David Gewirtz | BIO
Director, U.S. Strategic Perspective Institute
I was calling a new doctor for an appointment, and rather than saying something pleasant, like "Hello," the very first word out of the receptionist's mouth was "Insurance?"
Oh, well. "Yes," I answered. "Yes, I have insurance."
The woman's reply rocked me back a little, simply because of the complete rudeness of her tone.
"IN! SUR! ANCE!"
She bit off each part of the word, just to make it clear she deeply disapproved of my response. I eventually ascertained that she wanted to know the name of my insurance provider before she'd be willing to let me even speak to the person who scheduled appointments.
I wasn't just being doc-blocked from the doctor, I had to justify myself simply to be allowed to speak to the office scheduler.
Fortunately, my company provides me with relatively good insurance, and after providing the doctor's various gatekeepers with a complete identity-theft kit worth of information, I was granted the privilege of an introductory appointment with the great man himself.
Now, you have to understand that I have a pretty powerful ego. I've also been fortunate enough to be a rather successful professional. I don't particularly enjoy power games played to make me feel less worthy than the professional I've chosen to hire.
For yes, that's what we do. We hire our doctors. For ten minutes or an hour at a time, we provide payment as trade for their services.
This particular doctor came recommended by my wife. She'd met him while working at a local hospital and she "liked his energy."
I haven't met him yet. I'm a potential new customer. My first encounter with his office hasn't been positive. I know the doctor isn't his office staff, but in almost every other profession, leaders take responsibility for the behavior of their subordinates.
Here's another example. A few years ago, my wife was making an initial appointment with a new gynecologist, and the receptionist actually came out and asked my wife, "Do you have a job?"
My wife is still annoyed about that incident, and still isn't quite sure what the woman was getting at. Did she want to know if my wife was available during business hours, if she had employer-provided health care, if she would be able to pay for the appointment, or exactly how she occupied her time? Why was that an okay question to ask? It wasn't within the context of taking a health history. It was simply part of the process of begging for an appointment.
While health care insurance has been a big issue for the country over the last year or so, and health insurance companies are almost universally disliked, what's disturbing is just how nasty many doctors' offices are to their patients.
Over the past year or so, I've talked to a lot of people while researching the health care chapters for How To Save Jobs, and most of them described a general satisfaction with their doctors, but a deep dissatisfaction with their doctors' staffs.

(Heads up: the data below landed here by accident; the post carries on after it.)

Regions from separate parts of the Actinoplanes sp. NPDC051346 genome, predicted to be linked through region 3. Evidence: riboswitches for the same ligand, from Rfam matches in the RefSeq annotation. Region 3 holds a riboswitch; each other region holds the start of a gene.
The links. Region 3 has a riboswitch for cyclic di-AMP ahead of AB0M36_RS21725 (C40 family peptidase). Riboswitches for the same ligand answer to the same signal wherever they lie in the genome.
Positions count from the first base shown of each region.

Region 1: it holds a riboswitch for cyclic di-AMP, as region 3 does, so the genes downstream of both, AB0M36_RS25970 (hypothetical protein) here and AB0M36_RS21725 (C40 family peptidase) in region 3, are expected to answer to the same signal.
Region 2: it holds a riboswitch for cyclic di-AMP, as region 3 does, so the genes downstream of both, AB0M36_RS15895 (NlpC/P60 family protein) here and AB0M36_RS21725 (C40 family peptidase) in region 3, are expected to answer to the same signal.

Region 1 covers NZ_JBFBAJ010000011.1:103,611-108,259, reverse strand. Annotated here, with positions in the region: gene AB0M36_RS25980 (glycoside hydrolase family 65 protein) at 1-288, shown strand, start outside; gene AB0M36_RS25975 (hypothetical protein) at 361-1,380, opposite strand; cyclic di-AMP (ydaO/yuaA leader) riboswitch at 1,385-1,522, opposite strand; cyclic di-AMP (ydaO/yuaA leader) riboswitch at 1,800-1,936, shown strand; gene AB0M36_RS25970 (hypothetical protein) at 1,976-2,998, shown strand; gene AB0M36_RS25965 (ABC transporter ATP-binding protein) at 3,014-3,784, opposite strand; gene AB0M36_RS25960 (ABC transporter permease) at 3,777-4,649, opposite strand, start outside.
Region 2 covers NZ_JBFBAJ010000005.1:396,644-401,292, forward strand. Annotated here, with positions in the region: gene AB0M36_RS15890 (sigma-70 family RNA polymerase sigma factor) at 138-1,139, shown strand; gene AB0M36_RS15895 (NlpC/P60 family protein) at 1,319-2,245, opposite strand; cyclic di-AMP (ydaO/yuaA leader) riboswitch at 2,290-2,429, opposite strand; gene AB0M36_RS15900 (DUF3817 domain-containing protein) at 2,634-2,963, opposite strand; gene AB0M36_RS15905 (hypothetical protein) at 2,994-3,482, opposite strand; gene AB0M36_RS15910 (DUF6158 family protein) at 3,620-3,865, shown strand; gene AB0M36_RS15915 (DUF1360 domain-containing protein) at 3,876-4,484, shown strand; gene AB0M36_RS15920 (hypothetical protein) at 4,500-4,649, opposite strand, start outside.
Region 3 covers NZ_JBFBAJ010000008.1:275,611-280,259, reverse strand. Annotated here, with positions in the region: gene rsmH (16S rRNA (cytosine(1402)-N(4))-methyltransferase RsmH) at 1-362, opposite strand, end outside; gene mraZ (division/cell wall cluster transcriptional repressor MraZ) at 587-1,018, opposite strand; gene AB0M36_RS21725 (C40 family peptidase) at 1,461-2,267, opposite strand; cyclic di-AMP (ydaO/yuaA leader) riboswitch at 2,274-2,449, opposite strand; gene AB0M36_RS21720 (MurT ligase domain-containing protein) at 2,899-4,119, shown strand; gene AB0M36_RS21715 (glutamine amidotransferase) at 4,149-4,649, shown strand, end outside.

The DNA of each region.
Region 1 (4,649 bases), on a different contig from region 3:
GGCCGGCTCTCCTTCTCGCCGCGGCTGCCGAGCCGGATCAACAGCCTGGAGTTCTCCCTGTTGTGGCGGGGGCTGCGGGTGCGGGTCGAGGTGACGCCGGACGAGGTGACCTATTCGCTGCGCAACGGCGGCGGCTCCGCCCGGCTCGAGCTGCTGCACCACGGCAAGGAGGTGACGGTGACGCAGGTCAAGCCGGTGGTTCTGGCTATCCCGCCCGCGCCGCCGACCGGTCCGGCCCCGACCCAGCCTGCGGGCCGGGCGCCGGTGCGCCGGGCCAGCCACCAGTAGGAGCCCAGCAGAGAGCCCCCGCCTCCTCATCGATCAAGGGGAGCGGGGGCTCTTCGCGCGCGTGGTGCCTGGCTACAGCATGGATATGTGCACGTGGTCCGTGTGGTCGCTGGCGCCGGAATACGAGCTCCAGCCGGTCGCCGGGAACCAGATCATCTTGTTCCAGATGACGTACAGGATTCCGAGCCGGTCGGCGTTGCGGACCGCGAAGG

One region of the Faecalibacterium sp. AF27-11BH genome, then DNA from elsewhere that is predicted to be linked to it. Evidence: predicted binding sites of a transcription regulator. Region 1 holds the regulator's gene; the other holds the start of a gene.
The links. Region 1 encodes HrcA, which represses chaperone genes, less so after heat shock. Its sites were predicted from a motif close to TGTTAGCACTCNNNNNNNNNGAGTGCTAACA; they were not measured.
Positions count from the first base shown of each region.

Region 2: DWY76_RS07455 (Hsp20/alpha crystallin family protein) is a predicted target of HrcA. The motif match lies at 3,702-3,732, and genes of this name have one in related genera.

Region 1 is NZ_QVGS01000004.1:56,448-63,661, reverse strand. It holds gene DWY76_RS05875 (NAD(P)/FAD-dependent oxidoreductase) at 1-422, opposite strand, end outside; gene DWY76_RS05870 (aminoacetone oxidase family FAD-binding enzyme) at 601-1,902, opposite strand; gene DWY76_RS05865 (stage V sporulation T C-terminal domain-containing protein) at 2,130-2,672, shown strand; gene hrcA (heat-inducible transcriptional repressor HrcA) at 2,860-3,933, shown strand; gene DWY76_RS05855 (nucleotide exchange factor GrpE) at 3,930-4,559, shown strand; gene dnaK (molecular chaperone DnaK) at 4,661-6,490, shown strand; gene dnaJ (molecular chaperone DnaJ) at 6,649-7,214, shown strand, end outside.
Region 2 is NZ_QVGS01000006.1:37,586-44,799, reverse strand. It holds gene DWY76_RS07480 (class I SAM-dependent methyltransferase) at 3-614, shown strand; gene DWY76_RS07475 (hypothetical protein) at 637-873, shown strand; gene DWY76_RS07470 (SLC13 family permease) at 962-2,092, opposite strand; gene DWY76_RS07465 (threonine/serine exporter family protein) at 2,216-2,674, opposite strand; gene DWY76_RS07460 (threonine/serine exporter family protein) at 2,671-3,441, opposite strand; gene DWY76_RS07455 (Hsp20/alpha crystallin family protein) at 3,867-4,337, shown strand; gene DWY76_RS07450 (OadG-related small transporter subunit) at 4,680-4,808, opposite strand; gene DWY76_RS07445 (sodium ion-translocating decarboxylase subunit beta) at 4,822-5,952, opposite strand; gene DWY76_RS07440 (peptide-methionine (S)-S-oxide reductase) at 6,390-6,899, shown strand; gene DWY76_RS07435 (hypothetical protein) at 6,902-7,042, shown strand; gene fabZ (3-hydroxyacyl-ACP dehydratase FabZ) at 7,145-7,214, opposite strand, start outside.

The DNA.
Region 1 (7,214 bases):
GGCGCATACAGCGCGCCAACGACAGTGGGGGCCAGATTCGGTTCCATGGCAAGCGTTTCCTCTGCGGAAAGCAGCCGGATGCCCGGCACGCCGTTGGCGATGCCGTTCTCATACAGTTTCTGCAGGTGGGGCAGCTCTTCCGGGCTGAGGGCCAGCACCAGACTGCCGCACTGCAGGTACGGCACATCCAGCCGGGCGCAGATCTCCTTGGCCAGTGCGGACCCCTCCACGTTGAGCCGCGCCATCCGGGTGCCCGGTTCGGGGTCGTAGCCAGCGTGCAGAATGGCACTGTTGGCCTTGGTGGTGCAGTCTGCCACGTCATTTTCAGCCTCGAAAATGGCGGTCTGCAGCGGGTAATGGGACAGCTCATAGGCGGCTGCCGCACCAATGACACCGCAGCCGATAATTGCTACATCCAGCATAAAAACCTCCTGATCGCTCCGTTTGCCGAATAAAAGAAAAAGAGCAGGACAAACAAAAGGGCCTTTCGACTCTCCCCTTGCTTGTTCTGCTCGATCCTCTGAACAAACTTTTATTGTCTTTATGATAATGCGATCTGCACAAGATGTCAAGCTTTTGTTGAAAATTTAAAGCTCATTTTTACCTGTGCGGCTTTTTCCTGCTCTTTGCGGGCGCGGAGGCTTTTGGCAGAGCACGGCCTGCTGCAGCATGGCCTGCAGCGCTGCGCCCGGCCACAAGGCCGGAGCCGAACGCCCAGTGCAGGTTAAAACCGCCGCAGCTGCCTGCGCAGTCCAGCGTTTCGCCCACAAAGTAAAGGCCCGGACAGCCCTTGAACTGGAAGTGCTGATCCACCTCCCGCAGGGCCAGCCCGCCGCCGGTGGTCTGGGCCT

I know working with patients isn't particularly fun. They're all whining and complaining about something. I know there's a mountain of paperwork. It also costs a lot to provide services. Like all other business owners, doctors want to get paid. The front office staff probably doesn't get paid all that much.
Business schools teach a formal sales process, consisting of many different stages. One of those stages is called "qualification," and that's the stage where you determine if a customer plans to buy soon, has the authority to buy, and has the means and budget to pay.
Obviously, qualification is a critical part of the sales process, but it's not the only part. In fact, if you walked into a store and were immediately required to present your wallet, you'd be weirded out. If you walked into a car dealer and the sales person immediately demanded your provide your financial history before even saying hello, you'd leave.
But, for some reason, many doctors offices seem to feel it’s okay to rudely qualify their customers before providing even the simplest of pleasantries. It's as if - if you don't meet their standards - you're not even worthy of the word "hello.”
I'm going to visit this new doctor on Wednesday. I already have a bad feeling about it, not because of the doctor, and not even because of the medical issue itself, which is quite minor.
No, the reason I'm not looking forward to meeting this new doctor on Wednesday is because I'm not looking forward to what I assume will be the continuing rude behavior of his staff.
As a nation, we have a lot of work to do in order to make our health care payment system competitive with the rest of the world. But there's one thing that we can do now, one thing that doesn't cost a cent: we can be polite.
Everyone will feel just a little better.
Follow David on Twitter at http://www.twitter.com/DavidGewirtz.
Editor's note: David Gewirtz is Director of the U.S. Strategic Perspective Institute and Editor-in-Chief of the ZATZ magazines. He is one of America's foremost cyber-security experts and a top expert on saving and creating jobs. He is a member of FBI InfraGard, the Cyberwarfare Advisor for the International Association for Counterterrorism & Security Professionals, a columnist for The Journal of Counterterrorism and Homeland Security, and has been a guest commentator for the Nieman Watchdog of the Nieman Foundation for Journalism at Harvard University. He is a faculty member at the University of California, Berkeley extension, a recipient of the Sigma Xi Research Award in Engineering and was a candidate for the 2008 Pulitzer Prize in Letters.
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